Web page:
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What is duplicate content and how can I avoid being penalized for it on my site?

I'm hoping that someone has a solution for what I'm trying to accomplish. I'm working on a travel agency web site and there's a "Overview" section for each cruise line. These overviews are located on the index page for each cruise line.

Here's my issue: The company is creating a search engine that includes details on each cruise line. Their write-ups on each cruise line are great, so I'd like to include the overview they created for each cruise line, rather than having to create all new ones. However, I don't want duplicating their content to negatively affect the SEO scores of the pages they originally put this content on. It's gong to duplicate, since each page that's dynamically generated by their search engine is going to include a section about the cruise line (where I'd want to place the overview).

Question: Is there any way that I can include these overviews (ideally, copying the exact HTML that they've already implemented) without the search engines indexing those particular code sections? I'd want the rest of the search result pages to be indexed...just not the section of each page that contains this duplicate code.

I saw something about using a span class named robots-nocontent in Yahoo (not sure if this also applies to Bing) and googleon / googleoff tags in Google. Is this the best solution?

I'm open to any suggestions, thanks!

  • I'm not necessarily saying your idea is good or bad but if you add this content with JavaScript when the page is loaded (for example) then GoogleBot (etc.) won't see it as its not actually in the markup of the page – Adam Lynch Sep 24 '12 at 18:13

Short Answer:
No, there's no way to markup a piece of content on a page that blocks or excludes that content from being crawled/indexed.

Longer Answer:
I think you're being overly concerned about duplicate content and how it is determined for the purposes of SEO. In the eyes of the search engines, duplicate content refers to

"substantive blocks of content within or across domains that either completely match other content or are appreciably similar".

Specifically, in your case, you have less to worry about because you are legitimately trying to add consumer value by providing information about each cruise. This piece from Google explains it well:

Duplicate content on a site is not grounds for action on that site unless it appears that the intent of the duplicate content is to be deceptive and manipulate search engine results.

So, unless those cruise line descriptions make up the substantive part of the content you have little to worry about.

There's more information on understanding and managing duplicate content here: http://support.google.com/webmasters/bin/answer.py?hl=en&answer=66359


It is well-known to search engines that onsite - search result pages contain snippets of the content that is searched for.


I would recommend you set the values "noindex,follow" for your robot-tag on your dynamically created search result pages.

meta name="robots" content="noindex,follow"

This way the results don't accidentally compete with your main content and any search engine will still follow all links and spider your site. The robots tag is known to all bots.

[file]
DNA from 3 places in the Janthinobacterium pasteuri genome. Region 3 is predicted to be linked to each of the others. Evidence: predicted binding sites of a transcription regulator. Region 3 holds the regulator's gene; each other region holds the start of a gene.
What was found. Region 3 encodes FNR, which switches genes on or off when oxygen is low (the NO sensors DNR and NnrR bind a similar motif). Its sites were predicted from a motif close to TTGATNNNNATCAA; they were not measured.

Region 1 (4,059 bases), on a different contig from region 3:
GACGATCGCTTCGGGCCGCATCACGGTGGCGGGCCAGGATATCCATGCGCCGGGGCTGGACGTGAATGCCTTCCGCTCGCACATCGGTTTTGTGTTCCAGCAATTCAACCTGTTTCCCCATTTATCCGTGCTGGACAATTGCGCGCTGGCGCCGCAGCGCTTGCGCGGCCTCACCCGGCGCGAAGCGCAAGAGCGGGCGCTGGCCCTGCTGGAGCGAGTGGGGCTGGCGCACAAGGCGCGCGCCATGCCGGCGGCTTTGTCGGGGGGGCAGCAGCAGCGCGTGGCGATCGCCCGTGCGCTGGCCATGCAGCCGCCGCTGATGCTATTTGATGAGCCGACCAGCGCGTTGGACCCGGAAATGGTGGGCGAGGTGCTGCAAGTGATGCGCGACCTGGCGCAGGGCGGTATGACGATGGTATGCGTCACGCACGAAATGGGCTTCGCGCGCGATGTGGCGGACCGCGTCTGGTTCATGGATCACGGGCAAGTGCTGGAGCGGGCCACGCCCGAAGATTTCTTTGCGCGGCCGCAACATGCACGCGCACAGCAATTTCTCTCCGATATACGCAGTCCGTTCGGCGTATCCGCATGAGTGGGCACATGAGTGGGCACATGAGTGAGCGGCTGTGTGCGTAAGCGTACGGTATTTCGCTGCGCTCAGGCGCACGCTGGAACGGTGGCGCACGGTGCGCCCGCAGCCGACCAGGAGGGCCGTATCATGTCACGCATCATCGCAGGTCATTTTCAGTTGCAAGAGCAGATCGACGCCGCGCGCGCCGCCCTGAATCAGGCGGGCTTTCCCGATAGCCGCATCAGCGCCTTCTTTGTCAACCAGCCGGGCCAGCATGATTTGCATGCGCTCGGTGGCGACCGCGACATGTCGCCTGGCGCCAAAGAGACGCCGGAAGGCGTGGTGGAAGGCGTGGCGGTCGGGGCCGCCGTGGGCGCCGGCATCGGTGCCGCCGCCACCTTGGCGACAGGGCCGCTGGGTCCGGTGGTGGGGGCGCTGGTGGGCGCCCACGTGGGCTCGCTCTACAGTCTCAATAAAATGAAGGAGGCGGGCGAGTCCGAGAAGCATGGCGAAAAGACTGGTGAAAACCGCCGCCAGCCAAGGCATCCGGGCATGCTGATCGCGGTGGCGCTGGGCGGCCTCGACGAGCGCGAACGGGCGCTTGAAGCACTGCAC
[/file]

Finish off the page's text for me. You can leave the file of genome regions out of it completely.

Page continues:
• 2
    Good answer. Search engines results pages should NOT be indexed. – DisgruntledGoat Sep 24 '12 at 11:42
  • @DisgruntledGoat there are good exceptions - real estate listings result pages, car for sale listings etc. - anything really that falls under the 'classifieds' label. – Mike Hudson Sep 25 '12 at 2:20
  • @MikeHudson But then - for those to rank well it might often be better to keep the results more predictable, more static, with less variations (like with simple categories and pagination) to avoid looking spammy. – initall Sep 25 '12 at 6:55
  • @Mike I wouldn't really class those as search results. Initall is right - using categories/filters is a better option for search engines to index. – DisgruntledGoat Sep 25 '12 at 19:49

Generally speaking, our (I work at Google on web-search) algorithms are really good at recognizing that kind of duplication and treating it appropriately. You don't need to do anything special in a case like that. In particular, you might see that only one of the pages that contains the exact same content is showing in the search results (that's not a penalty, it just helps with the user-experience since it doesn't make sense to show the same content multiple times in the search results).

If you wanted to exclude certain content within a page from being indexed (and again, in most cases you don't need to worry about this!), one way you could do it is to include that content via an iframe, and to use the robots.txt file to prevent crawling of that iframe'd content. That way, search engines will be able to crawl the page, but won't be able to fetch the content that's embedded via iframe. Since our systems are generally really good at handling duplicate parts of content like that, personally I wouldn't bother doing that, but in the end, it's up to you.


You could look into "cross-domain canonical links," and this Spotted Panda article touches on this topic in the fourth bullet point in 'on-page' factors.

In short (and this changes so quickly I could be mistaken), you probably won't be 'penalized' (as in harmed), but search engines (read as: Google) try not to show duplicate content in SERPs.

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